Day 5: What I Learned at an Ad Agency
COLUMBUS, Ohio -- I spent one week in an advertising agency.
I watched. I listened. I interviewed people from different job areas. I talked to creatives. I talked to brand strategists. I talked to account executives.
They were all great. I have a lot to tell students.
"When people ask about this experience, what are you going to tell them?" asked agency head Jack Buchanan.
That is a difficult question.
Mostly, I am going to tell them that it so very important to be happy where you work.
Jobs are jobs. We all get that. We go because we get paid. Although some days are exceptions, even great jobs are not our hobbies. If we were not getting paid, we would be somewhere else.
Given that, work should still be a happy, fun place most of the time. Within the advertising world, most people are familiar with the stereotype of people working in the creative department. This is where you find lava lamps, beads hanging on doorways, and lots of interesting sounding books on anything but advertising.
We expect that of the creative types. They're different. They need to free their brains.
This is true at Buchanan&associates, but it is true for everyone who works there. One whole part of the agency is devoted to loosening up the thoughts.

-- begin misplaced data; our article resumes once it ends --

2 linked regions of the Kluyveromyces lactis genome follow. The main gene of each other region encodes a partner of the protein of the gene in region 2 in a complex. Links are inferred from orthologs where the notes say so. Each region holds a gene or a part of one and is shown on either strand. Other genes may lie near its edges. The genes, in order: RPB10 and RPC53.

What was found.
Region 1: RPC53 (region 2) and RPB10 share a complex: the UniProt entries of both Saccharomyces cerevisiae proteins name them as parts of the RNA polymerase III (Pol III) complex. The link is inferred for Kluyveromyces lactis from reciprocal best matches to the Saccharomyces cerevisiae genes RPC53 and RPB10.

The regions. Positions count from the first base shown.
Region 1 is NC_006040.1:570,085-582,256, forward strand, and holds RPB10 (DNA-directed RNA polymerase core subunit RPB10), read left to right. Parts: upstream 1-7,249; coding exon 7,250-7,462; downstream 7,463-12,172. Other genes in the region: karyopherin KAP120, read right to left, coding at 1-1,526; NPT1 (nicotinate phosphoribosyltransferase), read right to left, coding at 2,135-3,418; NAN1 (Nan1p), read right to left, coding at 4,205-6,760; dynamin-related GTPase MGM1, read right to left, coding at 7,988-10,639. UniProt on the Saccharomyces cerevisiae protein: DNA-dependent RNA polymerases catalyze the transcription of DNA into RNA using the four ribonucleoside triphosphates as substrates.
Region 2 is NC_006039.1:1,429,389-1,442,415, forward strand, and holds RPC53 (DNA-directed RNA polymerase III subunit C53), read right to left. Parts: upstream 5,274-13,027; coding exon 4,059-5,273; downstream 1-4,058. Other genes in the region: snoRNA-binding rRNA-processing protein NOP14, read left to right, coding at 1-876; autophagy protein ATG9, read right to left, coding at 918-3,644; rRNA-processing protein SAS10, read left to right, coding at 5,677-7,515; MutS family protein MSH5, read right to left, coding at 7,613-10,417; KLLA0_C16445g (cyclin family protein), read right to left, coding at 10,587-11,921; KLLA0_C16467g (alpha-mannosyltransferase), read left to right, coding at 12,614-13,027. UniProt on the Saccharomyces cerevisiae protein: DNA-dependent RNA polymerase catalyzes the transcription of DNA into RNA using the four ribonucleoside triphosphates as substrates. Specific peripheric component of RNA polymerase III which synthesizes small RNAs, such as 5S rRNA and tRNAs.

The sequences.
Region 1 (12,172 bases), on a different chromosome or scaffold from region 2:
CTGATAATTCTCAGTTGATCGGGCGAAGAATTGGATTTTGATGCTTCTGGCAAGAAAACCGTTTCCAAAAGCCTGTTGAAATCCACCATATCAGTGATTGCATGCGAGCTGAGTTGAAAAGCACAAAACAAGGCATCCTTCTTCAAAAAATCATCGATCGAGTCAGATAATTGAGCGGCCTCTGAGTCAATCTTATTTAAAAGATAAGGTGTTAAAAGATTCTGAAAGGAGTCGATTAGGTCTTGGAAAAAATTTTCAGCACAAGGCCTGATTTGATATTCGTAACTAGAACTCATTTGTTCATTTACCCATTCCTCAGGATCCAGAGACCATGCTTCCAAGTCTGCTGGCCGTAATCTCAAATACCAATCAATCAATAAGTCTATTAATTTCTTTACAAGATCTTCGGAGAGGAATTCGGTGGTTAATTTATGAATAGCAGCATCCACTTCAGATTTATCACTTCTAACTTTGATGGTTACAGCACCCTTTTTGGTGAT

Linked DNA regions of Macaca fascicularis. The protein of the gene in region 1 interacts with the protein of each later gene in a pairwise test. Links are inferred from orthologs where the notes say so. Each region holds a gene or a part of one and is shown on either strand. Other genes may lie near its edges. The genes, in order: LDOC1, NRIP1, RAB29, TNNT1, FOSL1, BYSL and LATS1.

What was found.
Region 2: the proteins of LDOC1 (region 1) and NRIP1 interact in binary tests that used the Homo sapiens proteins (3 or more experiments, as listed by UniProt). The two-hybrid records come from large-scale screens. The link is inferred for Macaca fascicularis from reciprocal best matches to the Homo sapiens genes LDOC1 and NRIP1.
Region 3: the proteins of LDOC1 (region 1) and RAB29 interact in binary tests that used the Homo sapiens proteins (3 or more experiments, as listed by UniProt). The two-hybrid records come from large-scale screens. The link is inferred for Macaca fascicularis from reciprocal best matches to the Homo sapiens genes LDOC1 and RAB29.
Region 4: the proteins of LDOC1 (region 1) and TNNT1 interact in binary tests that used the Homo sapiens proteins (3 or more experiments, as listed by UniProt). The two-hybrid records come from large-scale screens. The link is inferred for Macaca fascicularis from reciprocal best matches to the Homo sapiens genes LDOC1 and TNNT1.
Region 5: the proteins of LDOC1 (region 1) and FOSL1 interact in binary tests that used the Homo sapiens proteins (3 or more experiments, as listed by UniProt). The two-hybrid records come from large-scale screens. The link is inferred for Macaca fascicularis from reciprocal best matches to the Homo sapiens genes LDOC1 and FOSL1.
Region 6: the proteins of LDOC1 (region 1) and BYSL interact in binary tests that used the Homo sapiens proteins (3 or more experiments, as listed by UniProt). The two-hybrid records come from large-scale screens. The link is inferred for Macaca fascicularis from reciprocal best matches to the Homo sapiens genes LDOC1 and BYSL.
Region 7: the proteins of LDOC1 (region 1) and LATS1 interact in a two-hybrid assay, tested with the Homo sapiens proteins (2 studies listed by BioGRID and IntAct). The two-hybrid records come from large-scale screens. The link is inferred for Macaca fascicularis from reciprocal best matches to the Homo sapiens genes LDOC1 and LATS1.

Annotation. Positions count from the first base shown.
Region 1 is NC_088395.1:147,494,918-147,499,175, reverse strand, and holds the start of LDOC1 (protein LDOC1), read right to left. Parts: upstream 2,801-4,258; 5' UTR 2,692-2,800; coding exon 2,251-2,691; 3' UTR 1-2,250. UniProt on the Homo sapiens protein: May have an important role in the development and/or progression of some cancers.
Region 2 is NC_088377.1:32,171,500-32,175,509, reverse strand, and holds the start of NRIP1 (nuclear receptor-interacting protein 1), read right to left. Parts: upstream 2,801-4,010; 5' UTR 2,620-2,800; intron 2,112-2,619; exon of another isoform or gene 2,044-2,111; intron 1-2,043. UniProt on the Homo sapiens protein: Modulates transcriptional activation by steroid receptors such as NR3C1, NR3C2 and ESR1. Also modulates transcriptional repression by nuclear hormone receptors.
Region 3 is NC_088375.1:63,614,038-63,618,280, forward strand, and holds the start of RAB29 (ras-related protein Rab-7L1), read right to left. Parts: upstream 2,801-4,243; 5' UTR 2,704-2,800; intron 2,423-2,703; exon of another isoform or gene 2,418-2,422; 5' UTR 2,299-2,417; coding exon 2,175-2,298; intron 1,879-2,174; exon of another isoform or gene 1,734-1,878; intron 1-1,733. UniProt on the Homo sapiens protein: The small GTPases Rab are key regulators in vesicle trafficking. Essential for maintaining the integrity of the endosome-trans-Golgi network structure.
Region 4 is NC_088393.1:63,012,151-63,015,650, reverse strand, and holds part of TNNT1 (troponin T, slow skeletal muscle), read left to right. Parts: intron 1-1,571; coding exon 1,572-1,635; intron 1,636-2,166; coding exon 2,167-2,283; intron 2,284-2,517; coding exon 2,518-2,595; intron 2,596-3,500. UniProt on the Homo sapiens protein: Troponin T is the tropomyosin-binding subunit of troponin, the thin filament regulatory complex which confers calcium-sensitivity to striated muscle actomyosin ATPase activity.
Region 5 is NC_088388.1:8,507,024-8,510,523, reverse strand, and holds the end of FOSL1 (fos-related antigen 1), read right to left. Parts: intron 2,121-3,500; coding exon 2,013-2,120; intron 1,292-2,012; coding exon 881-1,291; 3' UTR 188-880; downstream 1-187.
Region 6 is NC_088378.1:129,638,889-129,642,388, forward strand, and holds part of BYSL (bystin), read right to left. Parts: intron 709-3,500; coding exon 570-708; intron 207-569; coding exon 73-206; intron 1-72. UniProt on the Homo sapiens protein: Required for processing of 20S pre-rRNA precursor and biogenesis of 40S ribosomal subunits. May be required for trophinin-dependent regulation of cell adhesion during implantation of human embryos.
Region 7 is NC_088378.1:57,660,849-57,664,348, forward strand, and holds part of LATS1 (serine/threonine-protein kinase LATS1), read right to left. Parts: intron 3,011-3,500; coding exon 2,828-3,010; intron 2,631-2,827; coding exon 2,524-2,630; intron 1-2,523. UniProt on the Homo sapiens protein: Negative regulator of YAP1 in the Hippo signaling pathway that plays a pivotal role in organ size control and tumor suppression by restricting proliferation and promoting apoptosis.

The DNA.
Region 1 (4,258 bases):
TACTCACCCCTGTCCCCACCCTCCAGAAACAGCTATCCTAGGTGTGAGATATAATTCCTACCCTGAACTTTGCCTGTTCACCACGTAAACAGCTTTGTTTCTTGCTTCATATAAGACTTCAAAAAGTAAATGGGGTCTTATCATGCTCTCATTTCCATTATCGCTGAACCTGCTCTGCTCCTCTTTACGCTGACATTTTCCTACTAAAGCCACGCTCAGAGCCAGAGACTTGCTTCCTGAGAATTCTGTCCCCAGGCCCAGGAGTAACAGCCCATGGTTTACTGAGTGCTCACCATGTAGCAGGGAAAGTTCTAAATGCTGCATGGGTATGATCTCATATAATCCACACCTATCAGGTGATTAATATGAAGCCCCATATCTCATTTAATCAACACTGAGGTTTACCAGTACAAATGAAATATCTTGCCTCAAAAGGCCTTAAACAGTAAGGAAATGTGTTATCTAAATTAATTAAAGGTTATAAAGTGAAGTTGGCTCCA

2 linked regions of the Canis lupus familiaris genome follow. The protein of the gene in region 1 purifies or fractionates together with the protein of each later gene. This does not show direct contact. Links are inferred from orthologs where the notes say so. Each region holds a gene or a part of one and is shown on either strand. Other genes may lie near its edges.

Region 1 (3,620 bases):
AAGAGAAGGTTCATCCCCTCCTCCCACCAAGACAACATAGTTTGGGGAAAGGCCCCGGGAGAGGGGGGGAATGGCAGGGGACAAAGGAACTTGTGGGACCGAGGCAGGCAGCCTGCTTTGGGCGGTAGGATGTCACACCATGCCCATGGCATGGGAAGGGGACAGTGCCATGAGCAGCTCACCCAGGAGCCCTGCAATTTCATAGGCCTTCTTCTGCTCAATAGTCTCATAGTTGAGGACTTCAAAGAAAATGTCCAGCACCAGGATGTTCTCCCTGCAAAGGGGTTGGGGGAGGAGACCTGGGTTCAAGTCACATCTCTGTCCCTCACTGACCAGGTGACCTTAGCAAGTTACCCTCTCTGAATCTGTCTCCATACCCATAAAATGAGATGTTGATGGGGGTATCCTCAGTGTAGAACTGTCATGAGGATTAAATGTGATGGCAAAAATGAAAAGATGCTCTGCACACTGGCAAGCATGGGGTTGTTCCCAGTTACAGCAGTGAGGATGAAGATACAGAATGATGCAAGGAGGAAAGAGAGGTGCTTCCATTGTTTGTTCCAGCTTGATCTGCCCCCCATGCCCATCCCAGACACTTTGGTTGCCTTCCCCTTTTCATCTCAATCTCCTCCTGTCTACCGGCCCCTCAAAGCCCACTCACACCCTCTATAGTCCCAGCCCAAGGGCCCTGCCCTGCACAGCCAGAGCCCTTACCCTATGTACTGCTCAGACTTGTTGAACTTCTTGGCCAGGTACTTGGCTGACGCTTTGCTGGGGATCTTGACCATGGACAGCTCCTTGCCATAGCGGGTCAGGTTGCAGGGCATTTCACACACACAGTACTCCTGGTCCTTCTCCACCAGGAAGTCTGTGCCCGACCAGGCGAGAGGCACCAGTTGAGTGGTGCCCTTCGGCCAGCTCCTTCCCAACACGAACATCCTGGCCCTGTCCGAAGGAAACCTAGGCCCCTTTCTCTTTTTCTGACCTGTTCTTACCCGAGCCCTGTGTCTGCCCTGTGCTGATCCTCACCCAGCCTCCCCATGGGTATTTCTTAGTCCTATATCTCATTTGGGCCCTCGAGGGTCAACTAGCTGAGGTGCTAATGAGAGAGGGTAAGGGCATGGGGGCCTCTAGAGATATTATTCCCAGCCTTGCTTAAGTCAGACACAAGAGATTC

My favorite is the beanbag toss, known as "cornhole" in Ohio. Above you can seen brand strategist and former communication and cognition lab member Tim Laubacher throw toward the opposite goal.
There are jigsaw puzzles. Hundreds of interesting books. More stuff than I even had time to look at.
And there is no time clock. There is no one jotting down when you come and go. Although there are no hallways to walk, there is still no one walking them to take attendance.
So if you need to walk down by the river to get an idea, so be it. Even if you're an account executive and not a copywriter.
As my department chair, Dr. Don Jugenheimer, often says, every job in advertising is creative.
If you river walk too much, you won't get your work done, and I assume that there would be problems. There was no evidence of that. With freedom comes responsibility, it seems.
There will be more insights that filter out from this experience over coming days and weeks. But this seems most important: leadership and motivation and crucial.
You can assemble great people, but you also need to foster an environment that makes them feel like great people. If you can do that, you will rarely be disappointed by the outcome.
I wish that every story had a poignant end. I suppose that this one did, too. But there was a detour along the way.
I woke up Sunday morning in a hotel in Springfield, Mo. A quick flip of the Weather Channel brought up a picture similar to this one, courtesy of NewsOK.com.
Tropical Storm Erin was sitting over Oklahoma, exactly where I had to drive to get home. Winds were in excess of 80 mph, and Oklahoma City was looking at a day-long tornado watch.
Not exactly my idea of fun driving. So it took a 120-mile detour up through Kansas to avoid the beast. Thirteen and a half hours after leaving Springfield -- and more than two hours behind schedule -- we finally arrived home.
Much like there is no crying in baseball, there should be no hurricanes in Oklahoma unless the University of Miami is visiting!